A Unified Approach to OOA • Grady Booch, James Rumbaugh and Ivar Jacobson combine the best features into a unified method called: Unified Modeling Language (UML) • UML allows a software engineer to express and analysis model using a modeling notation that is governed by a set of Syntactic, Semantic, and Pragmatic rules. – The syntax tells us how the symbols should look and how they are combined. (Word in natural language) – The semantics tells us what each symbols means and how it should be interpreted. (Meaning of words in natural language) – The pragmatic rules define the intentions of the symbols through which the perpose of the model is achieved and become understandable. (The rules for constructing sentences that are clear and understandable in natural language)
UML and Analysis Views • User model view. This view represents the system (product) from the user’s (called “actors” in UML) perspective. • Structural model view. Data and functionality is viewed from inside the system. That is, static structure (classes, objects, and relationships) is modeled. • Behavioral model view. This part of the analysis model represents the dynamic or behavioral aspects of the system. • Implementation model view. The structural and behavioral aspects of the system are represented as they are to be built. • Environment model view. The structural and behavioral aspects of the environment in which the system is to be implemented are represented. • UML analysis modeling focuses on the first two views of the system. • UML design modeling addresses the other three views.
Domain Analysis • OO Analysis can occur at many different levels of abstraction: – At the business or enterprise level – At the business area level – At an application level • OOA at the middle level called Domain Analysis. • Domain Analysis is performed to create a library of reusable classes applicable to an entire category of applications. • Using a robust class library produces the system faster, cheaper and more reliable. • But where did such a library come from? By applying domain analysis.
Domain Analysis Process • • The goal: to find or create those classes that are broadly applicable, so that they may be reused. It can be viewed as an umbrella activity for the software process. The role of domain analyst is to design and build reusable components that maybe used by many people working on similar but not necessarily the same applications. Key inputs and outputs for the domain analysis process: SOURCES OF DOMAIN KNOWLEDGE class taxonomies technical literature existing applications customer surveys expert advice current/future requirements DOMAIN ANALYSIS reuse standards functional models domain languages DOMAIN ANALYSIS MODEL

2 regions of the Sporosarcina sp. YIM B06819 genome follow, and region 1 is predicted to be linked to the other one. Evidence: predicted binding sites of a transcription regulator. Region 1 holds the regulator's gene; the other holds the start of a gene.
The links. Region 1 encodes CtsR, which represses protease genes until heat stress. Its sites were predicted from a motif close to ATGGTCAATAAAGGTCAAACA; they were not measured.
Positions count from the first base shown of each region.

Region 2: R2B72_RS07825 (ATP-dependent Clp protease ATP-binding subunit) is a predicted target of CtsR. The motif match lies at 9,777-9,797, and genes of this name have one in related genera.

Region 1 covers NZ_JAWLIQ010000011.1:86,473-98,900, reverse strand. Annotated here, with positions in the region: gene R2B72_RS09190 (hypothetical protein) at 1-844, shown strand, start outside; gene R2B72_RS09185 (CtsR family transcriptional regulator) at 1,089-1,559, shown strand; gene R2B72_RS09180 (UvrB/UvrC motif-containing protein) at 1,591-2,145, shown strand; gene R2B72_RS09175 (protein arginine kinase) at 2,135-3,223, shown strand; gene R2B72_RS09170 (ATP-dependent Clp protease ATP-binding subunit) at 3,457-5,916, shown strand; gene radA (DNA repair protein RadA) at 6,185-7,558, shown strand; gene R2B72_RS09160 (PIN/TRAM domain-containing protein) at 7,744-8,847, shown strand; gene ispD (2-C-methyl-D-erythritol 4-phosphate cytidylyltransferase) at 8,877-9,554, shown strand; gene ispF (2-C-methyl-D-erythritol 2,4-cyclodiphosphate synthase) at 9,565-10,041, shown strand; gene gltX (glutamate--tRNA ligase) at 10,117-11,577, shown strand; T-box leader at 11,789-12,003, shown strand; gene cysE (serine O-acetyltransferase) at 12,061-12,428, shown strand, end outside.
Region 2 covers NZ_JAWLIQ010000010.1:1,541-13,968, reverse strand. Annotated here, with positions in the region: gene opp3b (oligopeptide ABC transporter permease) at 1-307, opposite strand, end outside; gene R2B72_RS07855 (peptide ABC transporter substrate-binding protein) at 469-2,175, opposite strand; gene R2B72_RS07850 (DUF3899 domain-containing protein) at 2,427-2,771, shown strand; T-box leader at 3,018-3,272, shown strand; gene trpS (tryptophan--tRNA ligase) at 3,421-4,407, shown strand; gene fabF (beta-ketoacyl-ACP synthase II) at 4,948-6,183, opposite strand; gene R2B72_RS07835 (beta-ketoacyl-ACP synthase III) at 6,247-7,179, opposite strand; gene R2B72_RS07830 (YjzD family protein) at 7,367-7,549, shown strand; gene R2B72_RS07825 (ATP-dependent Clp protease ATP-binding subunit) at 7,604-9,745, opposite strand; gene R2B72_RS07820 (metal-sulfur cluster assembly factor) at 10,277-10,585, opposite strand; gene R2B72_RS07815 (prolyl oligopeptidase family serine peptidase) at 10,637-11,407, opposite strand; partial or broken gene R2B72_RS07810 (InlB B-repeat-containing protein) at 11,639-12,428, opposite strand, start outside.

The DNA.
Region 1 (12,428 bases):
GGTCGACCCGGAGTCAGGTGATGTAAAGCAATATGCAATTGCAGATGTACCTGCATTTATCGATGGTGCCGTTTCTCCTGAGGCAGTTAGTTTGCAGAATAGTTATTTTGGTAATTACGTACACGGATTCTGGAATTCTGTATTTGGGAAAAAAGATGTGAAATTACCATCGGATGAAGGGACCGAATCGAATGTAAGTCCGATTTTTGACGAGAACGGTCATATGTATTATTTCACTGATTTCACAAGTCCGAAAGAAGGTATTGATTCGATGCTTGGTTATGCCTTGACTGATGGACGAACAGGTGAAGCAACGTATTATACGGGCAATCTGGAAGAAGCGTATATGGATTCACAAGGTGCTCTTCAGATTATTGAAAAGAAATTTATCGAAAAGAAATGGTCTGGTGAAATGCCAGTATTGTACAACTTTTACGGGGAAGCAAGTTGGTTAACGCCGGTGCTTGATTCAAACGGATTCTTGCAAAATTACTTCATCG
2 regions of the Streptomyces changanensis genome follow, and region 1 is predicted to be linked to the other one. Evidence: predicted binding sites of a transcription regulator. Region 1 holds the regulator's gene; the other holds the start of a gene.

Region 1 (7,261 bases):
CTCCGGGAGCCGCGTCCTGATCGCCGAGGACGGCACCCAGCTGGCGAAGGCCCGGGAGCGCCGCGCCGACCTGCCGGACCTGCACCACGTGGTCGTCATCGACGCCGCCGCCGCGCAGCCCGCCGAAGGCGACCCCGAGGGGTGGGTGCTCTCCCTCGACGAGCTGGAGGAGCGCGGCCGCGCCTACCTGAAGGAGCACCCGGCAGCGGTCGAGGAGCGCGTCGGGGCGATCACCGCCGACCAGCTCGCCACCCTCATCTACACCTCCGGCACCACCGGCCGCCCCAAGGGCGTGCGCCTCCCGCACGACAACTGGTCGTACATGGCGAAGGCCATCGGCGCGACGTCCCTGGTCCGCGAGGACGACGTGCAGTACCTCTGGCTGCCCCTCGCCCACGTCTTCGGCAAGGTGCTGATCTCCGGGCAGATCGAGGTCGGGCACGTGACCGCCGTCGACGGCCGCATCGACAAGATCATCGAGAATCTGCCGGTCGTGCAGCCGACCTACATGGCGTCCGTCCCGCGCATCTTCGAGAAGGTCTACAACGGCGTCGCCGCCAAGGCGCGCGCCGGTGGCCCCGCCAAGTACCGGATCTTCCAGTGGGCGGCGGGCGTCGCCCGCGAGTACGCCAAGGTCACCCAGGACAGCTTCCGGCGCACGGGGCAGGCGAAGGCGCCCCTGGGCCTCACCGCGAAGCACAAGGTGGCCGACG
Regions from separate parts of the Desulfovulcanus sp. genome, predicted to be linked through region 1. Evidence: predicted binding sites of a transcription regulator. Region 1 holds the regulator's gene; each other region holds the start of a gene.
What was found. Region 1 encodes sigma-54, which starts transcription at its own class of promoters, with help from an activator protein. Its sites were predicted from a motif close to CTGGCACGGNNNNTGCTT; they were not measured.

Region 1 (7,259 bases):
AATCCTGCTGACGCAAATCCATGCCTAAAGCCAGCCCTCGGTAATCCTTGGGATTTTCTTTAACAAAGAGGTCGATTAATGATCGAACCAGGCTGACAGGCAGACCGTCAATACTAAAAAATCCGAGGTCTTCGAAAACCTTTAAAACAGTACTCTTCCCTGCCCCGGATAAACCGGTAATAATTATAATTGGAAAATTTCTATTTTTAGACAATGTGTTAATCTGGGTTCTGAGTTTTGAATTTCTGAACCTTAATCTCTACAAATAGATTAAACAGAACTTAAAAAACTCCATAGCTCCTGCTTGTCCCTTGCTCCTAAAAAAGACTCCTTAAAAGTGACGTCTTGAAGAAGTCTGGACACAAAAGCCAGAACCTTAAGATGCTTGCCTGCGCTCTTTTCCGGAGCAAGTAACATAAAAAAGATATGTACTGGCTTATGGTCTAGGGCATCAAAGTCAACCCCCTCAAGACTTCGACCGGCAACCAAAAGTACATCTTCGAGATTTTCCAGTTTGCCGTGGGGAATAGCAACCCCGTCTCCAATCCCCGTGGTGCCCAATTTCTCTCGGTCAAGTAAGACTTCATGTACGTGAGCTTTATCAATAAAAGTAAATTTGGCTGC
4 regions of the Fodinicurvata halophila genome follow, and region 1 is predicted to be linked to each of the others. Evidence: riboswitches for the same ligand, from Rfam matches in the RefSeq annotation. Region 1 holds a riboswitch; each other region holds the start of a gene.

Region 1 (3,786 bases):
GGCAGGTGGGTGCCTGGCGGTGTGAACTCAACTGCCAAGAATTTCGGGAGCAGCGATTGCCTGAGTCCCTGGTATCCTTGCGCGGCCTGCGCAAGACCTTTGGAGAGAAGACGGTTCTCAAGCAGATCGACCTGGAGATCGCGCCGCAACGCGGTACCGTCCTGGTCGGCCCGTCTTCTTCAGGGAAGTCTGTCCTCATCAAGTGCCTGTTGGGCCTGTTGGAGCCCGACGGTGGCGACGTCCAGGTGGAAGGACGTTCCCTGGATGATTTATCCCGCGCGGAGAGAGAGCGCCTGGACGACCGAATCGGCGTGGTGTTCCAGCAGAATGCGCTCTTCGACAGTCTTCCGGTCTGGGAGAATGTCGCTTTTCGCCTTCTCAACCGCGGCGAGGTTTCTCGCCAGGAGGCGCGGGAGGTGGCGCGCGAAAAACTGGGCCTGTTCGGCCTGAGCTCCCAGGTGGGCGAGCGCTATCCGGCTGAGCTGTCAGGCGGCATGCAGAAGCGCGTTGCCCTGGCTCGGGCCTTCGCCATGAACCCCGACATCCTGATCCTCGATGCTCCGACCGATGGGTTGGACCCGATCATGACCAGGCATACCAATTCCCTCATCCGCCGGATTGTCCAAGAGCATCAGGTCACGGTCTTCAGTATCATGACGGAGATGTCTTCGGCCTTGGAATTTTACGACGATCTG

Domain Analysis Activities (1) • Define the domain to be investigated. – Isolate the business area, system type, product category – Extract both OO and non-OO items. • OO-items such as: application and support (GUI, DB) classes, Commercial off-the-shelf (COTS) component libraries and test cases. • Non-OO items such as: policies, procedures, plans, standards and guidelines; parts of existing non-OO applications, metrics and COTS non-OO software. • Categorize the items extracted from the domain. – – – Organize items into categories. Define the general defining characteristics of the categories. Propose a classification scheme for the categories. Define naming conventions for each item. Establish classification hierarchy when appropriate.
Domain Analysis Activities (2) • Collect a representative sample of applications in the domain. – Ensure that the application has items that fit into categories. • Analyze each application in the sample. – – Identify candidate reusable objects. Indicate the reasons that the object has been identified for reuse. Define adaptions to the object that may also be reusable. Estimate the percentage of applications in the domain that make reuse of the object. – Identify the object by name and use configuration management techniques to control them (chapter 9). • Develop an analysis model for the objects. – As a basis for design and construction of domain objects.
OOA- A Generic View • • • define use cases extract candidate classes establish basic class relationships define a class hierarchy identify attributes for each class specify methods that service the attributes indicate how classes/objects are related build a behavioral model iterate on the first five steps